Abstract 13677: Self-Care and Health Outcomes of Diabetes Mellitus
Background: Diabetes mellitus (DM) is an important risk factor for cardiovascular disease. Studies show that self-care improves DM outcomes; however, all previous DM self-care studies evaluate treatment adherence (self-care maintenance) and little is known about patient decision-making processes (self-care management). Aim: To examine the influence of DM self-care maintenance and management on number of hospitalizations and hospitalization days.
Methods: A cohort design with secondary analysis of data from the Health and Retirement Study 2002–2004 (n=726; age 66.8±8.5, 48.5% female) was used. Data were analyzed with hierarchical logistic regression and generalized linear modeling with negative binomial loglink distribution after adjusting for sociodemographics, DM-related characteristics, comorbid conditions, and health perception.
Results: Self-care maintenance was a significant determinant of patients being hospitalized. Each one day increase in eating fruits and vegetables was associated with a 10% decrease in the likelihood of hospitalization (OR= 0.901, p=.042). Self-care maintenance and management were significant determinants of number of hospitalizations and number of days hospitalized. Checking blood sugar in response to high blood sugar symptoms (self-care management) was associated with an increase in hospitalizations (incidence rate ratio [IRR]=1.105, p=.037). Establishing a goal for HbA1c (self-care management) and eating ≥2 snacks or desserts per day (self-care maintenance) were associated with a decrease in hospitalizations (IRR=0.860, p=.001; IRR=0.914, p=.043, respectively). Checking blood sugar in response to symptoms of low blood sugar and establishing a goal for HbA1c (self-care management) were associated with a decrease in number of days hospitalized (IRR=0.728, p<.001; IRR=0.832, p=.033, respectively). Following doctors' advice about frequency of blood sugar testing (self-care maintenance) was associated with an increase in number of days hospitalized (IRR=1.170, p=.016).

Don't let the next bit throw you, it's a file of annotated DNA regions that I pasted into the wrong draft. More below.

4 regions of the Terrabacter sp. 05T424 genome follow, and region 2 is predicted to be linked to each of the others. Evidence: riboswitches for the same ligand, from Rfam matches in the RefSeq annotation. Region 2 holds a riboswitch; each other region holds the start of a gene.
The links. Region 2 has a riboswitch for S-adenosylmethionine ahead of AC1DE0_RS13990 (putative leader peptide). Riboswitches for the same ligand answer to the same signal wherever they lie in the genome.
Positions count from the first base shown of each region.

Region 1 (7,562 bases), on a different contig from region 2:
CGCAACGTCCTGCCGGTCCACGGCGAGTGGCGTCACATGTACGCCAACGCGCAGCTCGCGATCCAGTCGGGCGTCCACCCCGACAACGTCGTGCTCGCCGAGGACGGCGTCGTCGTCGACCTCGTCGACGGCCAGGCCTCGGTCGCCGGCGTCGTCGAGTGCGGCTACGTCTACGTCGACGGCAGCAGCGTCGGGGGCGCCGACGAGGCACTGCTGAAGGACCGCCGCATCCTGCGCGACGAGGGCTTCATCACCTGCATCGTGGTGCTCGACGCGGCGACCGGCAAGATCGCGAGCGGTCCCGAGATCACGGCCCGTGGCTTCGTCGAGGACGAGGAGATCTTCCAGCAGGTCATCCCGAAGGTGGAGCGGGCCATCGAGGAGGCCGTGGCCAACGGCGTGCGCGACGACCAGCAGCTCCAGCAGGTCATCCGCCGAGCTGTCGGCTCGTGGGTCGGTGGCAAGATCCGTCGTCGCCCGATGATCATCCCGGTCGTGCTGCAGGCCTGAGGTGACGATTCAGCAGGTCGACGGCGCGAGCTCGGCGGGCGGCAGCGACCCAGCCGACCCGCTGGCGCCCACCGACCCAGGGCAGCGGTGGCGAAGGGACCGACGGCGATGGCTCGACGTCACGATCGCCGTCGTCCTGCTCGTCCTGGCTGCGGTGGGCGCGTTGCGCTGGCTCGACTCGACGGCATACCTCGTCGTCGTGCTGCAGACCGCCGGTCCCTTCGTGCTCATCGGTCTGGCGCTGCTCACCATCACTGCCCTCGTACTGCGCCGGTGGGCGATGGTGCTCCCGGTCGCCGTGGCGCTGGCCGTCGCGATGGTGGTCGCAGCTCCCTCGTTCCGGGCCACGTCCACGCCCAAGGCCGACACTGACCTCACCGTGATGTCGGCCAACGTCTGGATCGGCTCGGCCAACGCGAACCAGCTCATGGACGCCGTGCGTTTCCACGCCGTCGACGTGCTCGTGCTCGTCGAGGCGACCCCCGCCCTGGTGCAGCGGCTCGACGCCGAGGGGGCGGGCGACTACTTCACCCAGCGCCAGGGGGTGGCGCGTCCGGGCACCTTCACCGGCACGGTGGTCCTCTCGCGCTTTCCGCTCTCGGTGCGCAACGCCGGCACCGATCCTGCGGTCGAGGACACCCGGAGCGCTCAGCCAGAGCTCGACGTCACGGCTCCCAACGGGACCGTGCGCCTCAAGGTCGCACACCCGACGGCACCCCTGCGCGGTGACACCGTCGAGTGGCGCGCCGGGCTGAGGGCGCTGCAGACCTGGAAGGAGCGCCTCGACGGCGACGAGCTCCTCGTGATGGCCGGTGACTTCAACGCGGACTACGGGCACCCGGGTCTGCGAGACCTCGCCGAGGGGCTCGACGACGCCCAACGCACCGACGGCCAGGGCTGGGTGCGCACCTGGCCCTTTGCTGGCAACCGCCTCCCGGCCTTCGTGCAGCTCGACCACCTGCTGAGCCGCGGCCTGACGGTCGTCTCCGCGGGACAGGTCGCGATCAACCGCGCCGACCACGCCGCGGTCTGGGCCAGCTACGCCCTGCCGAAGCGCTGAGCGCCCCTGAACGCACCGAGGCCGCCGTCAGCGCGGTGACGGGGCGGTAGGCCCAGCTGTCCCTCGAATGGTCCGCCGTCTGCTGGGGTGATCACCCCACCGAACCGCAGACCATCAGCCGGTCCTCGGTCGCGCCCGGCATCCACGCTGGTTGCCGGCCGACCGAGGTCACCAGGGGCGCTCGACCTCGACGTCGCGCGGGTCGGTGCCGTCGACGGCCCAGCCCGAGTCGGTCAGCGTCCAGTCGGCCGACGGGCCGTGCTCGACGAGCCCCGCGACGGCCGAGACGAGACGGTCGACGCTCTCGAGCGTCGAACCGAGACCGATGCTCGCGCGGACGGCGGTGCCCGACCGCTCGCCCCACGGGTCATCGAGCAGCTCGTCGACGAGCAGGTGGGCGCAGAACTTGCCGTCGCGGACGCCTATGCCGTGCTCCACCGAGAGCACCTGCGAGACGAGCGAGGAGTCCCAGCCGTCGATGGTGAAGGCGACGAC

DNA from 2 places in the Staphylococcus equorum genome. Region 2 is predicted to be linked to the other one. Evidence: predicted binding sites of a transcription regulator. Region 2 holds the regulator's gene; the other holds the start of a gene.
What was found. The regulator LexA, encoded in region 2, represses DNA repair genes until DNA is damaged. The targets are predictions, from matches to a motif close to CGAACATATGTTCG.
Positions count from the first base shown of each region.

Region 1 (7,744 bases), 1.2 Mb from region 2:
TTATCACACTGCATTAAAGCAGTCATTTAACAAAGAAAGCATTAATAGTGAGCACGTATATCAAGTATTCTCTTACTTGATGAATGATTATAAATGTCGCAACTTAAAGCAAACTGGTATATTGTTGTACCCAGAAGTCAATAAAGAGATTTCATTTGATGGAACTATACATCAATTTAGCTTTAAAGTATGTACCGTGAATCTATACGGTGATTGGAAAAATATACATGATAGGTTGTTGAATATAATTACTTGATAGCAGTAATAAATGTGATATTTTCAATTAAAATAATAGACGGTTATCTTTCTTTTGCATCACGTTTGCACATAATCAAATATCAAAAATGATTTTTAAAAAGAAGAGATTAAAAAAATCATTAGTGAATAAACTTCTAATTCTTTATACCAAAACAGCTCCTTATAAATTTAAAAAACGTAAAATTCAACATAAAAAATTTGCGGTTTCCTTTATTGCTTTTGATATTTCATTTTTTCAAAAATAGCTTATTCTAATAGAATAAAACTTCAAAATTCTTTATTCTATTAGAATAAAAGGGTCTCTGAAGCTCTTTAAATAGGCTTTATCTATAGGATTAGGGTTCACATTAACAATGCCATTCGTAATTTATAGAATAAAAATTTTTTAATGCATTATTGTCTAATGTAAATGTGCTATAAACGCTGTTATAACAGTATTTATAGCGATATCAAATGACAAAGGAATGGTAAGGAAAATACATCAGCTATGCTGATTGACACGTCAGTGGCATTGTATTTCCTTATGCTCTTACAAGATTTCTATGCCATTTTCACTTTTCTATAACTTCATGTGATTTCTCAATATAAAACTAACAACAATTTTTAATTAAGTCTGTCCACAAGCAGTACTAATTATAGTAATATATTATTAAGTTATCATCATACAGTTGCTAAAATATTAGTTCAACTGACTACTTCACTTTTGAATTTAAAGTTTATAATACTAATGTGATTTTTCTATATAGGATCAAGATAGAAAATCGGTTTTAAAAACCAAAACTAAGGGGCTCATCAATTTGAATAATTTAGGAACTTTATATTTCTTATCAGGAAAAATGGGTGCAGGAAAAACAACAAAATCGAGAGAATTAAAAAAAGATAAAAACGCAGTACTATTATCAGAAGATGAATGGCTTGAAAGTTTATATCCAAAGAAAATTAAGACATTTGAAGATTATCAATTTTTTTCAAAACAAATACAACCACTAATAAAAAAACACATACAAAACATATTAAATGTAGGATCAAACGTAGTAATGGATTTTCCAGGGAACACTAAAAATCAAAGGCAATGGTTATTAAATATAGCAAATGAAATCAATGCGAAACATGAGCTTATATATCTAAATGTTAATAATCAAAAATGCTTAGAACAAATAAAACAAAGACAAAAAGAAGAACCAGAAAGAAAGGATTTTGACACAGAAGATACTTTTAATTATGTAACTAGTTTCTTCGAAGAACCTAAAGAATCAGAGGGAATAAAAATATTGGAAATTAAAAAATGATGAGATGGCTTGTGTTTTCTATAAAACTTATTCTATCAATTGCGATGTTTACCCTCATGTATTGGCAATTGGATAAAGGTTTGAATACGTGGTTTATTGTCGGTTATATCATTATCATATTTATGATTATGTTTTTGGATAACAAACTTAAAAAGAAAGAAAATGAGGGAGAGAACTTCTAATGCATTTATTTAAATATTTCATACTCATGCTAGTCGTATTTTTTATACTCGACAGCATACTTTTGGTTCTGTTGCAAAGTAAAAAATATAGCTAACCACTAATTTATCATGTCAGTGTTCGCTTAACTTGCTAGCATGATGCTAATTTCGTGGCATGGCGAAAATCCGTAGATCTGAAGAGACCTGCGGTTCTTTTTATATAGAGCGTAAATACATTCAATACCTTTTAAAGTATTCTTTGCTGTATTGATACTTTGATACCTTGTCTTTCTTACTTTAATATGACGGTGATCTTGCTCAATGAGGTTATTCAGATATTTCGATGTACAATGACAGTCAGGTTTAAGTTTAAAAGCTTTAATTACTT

Conclusion: DM self-care maintenance and management influence health outcomes differently. Tailoring DM patient education to enhance decision-making processes is as important as fostering treatment adherence.
- © 2010 by American Heart Association, Inc.